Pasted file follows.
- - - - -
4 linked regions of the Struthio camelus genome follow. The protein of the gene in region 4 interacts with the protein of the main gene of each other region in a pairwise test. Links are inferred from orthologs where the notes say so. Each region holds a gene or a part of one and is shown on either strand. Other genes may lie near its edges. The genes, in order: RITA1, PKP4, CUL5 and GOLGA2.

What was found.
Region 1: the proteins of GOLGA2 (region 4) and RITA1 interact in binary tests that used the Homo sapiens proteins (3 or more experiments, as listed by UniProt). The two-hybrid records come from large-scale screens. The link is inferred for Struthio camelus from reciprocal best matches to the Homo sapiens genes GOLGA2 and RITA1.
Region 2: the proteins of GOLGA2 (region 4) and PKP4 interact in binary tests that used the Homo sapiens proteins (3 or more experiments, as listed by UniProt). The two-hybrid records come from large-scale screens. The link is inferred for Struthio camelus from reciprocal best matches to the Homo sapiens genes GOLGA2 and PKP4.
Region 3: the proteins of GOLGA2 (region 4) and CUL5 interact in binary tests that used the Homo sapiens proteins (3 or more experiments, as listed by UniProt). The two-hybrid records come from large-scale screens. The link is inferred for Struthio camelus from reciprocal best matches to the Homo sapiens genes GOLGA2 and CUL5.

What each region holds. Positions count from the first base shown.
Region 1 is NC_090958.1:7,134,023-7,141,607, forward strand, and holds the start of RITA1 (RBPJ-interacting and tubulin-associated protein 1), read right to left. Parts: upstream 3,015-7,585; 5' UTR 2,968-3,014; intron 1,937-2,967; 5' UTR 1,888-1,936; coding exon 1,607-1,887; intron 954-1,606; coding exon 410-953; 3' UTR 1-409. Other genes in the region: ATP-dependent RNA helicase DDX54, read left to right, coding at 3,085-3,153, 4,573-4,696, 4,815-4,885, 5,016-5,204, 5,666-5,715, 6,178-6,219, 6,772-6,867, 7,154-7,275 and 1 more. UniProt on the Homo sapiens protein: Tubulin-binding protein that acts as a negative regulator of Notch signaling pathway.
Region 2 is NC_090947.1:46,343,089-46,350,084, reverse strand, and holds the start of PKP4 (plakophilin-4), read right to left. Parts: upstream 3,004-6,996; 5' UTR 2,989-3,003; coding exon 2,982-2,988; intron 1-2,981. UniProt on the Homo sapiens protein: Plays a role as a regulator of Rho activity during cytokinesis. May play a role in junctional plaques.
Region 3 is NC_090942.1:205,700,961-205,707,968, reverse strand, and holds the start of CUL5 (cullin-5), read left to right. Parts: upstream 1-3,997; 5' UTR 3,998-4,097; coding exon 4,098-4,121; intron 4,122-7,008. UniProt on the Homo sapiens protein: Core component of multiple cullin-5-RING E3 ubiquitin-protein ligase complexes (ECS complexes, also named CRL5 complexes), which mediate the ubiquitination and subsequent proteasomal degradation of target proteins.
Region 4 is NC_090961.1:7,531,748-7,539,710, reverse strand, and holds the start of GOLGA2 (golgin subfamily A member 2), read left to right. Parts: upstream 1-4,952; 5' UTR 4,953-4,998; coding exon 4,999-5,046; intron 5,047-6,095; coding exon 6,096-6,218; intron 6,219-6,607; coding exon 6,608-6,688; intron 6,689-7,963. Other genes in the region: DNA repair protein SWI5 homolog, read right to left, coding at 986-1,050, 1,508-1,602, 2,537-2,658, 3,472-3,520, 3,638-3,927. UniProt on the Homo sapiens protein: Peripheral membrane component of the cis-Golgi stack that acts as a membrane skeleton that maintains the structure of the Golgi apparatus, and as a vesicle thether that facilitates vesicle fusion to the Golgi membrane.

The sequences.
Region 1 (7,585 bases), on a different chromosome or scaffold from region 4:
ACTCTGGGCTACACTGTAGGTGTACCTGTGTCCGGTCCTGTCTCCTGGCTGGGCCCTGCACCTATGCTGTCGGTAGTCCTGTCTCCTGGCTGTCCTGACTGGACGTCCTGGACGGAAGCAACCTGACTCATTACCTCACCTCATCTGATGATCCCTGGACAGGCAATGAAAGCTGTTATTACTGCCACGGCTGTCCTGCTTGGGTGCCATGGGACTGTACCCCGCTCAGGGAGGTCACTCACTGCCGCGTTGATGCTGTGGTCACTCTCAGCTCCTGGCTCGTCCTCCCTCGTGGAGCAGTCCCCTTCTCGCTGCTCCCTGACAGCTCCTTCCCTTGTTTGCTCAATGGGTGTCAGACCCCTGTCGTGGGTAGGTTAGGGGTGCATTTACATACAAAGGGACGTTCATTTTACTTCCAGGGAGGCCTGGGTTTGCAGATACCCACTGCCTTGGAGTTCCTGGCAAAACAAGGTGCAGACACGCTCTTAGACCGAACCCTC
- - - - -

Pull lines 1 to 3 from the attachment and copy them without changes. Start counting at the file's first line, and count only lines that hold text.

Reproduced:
4 linked regions of the Struthio camelus genome follow. The protein of the gene in region 4 interacts with the protein of the main gene of each other region in a pairwise test. Links are inferred from orthologs where the notes say so. Each region holds a gene or a part of one and is shown on either strand. Other genes may lie near its edges. The genes, in order: RITA1, PKP4, CUL5 and GOLGA2.

What was found.
Region 1: the proteins of GOLGA2 (region 4) and RITA1 interact in binary tests that used the Homo sapiens proteins (3 or more experiments, as listed by UniProt). The two-hybrid records come from large-scale screens. The link is inferred for Struthio camelus from reciprocal best matches to the Homo sapiens genes GOLGA2 and RITA1.